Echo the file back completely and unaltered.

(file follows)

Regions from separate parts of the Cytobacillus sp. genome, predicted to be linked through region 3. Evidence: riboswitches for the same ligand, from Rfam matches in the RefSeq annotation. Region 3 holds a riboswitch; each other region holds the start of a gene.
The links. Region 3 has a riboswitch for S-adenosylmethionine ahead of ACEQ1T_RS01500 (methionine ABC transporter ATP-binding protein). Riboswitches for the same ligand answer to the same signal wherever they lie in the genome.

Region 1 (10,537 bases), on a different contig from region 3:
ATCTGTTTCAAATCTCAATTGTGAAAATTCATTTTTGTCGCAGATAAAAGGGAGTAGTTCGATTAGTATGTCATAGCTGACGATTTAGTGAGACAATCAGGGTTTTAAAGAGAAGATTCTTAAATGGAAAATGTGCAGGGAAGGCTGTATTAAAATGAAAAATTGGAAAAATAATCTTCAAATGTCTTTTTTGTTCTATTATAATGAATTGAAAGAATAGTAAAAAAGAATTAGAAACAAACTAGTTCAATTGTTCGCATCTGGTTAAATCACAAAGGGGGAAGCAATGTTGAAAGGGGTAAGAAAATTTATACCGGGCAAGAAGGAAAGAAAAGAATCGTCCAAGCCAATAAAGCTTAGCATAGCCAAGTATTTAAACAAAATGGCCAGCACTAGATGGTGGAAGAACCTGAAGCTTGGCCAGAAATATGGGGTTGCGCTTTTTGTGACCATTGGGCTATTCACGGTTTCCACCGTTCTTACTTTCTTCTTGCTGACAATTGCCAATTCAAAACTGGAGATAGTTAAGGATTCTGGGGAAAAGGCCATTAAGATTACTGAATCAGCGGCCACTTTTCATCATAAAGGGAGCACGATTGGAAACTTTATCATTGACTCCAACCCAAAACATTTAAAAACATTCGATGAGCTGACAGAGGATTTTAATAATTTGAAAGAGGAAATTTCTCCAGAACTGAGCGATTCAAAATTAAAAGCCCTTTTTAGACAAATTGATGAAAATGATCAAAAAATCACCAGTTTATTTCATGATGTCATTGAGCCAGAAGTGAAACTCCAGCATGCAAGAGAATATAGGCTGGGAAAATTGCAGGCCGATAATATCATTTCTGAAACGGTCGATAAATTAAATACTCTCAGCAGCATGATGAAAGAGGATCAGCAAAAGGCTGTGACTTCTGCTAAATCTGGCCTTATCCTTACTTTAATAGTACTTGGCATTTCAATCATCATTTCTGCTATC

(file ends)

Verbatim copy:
Regions from separate parts of the Cytobacillus sp. genome, predicted to be linked through region 3. Evidence: riboswitches for the same ligand, from Rfam matches in the RefSeq annotation. Region 3 holds a riboswitch; each other region holds the start of a gene.
The links. Region 3 has a riboswitch for S-adenosylmethionine ahead of ACEQ1T_RS01500 (methionine ABC transporter ATP-binding protein). Riboswitches for the same ligand answer to the same signal wherever they lie in the genome.

Region 1 (10,537 bases), on a different contig from region 3:
ATCTGTTTCAAATCTCAATTGTGAAAATTCATTTTTGTCGCAGATAAAAGGGAGTAGTTCGATTAGTATGTCATAGCTGACGATTTAGTGAGACAATCAGGGTTTTAAAGAGAAGATTCTTAAATGGAAAATGTGCAGGGAAGGCTGTATTAAAATGAAAAATTGGAAAAATAATCTTCAAATGTCTTTTTTGTTCTATTATAATGAATTGAAAGAATAGTAAAAAAGAATTAGAAACAAACTAGTTCAATTGTTCGCATCTGGTTAAATCACAAAGGGGGAAGCAATGTTGAAAGGGGTAAGAAAATTTATACCGGGCAAGAAGGAAAGAAAAGAATCGTCCAAGCCAATAAAGCTTAGCATAGCCAAGTATTTAAACAAAATGGCCAGCACTAGATGGTGGAAGAACCTGAAGCTTGGCCAGAAATATGGGGTTGCGCTTTTTGTGACCATTGGGCTATTCACGGTTTCCACCGTTCTTACTTTCTTCTTGCTGACAATTGCCAATTCAAAACTGGAGATAGTTAAGGATTCTGGGGAAAAGGCCATTAAGATTACTGAATCAGCGGCCACTTTTCATCATAAAGGGAGCACGATTGGAAACTTTATCATTGACTCCAACCCAAAACATTTAAAAACATTCGATGAGCTGACAGAGGATTTTAATAATTTGAAAGAGGAAATTTCTCCAGAACTGAGCGATTCAAAATTAAAAGCCCTTTTTAGACAAATTGATGAAAATGATCAAAAAATCACCAGTTTATTTCATGATGTCATTGAGCCAGAAGTGAAACTCCAGCATGCAAGAGAATATAGGCTGGGAAAATTGCAGGCCGATAATATCATTTCTGAAACGGTCGATAAATTAAATACTCTCAGCAGCATGATGAAAGAGGATCAGCAAAAGGCTGTGACTTCTGCTAAATCTGGCCTTATCCTTACTTTAATAGTACTTGGCATTTCAATCATCATTTCTGCTATC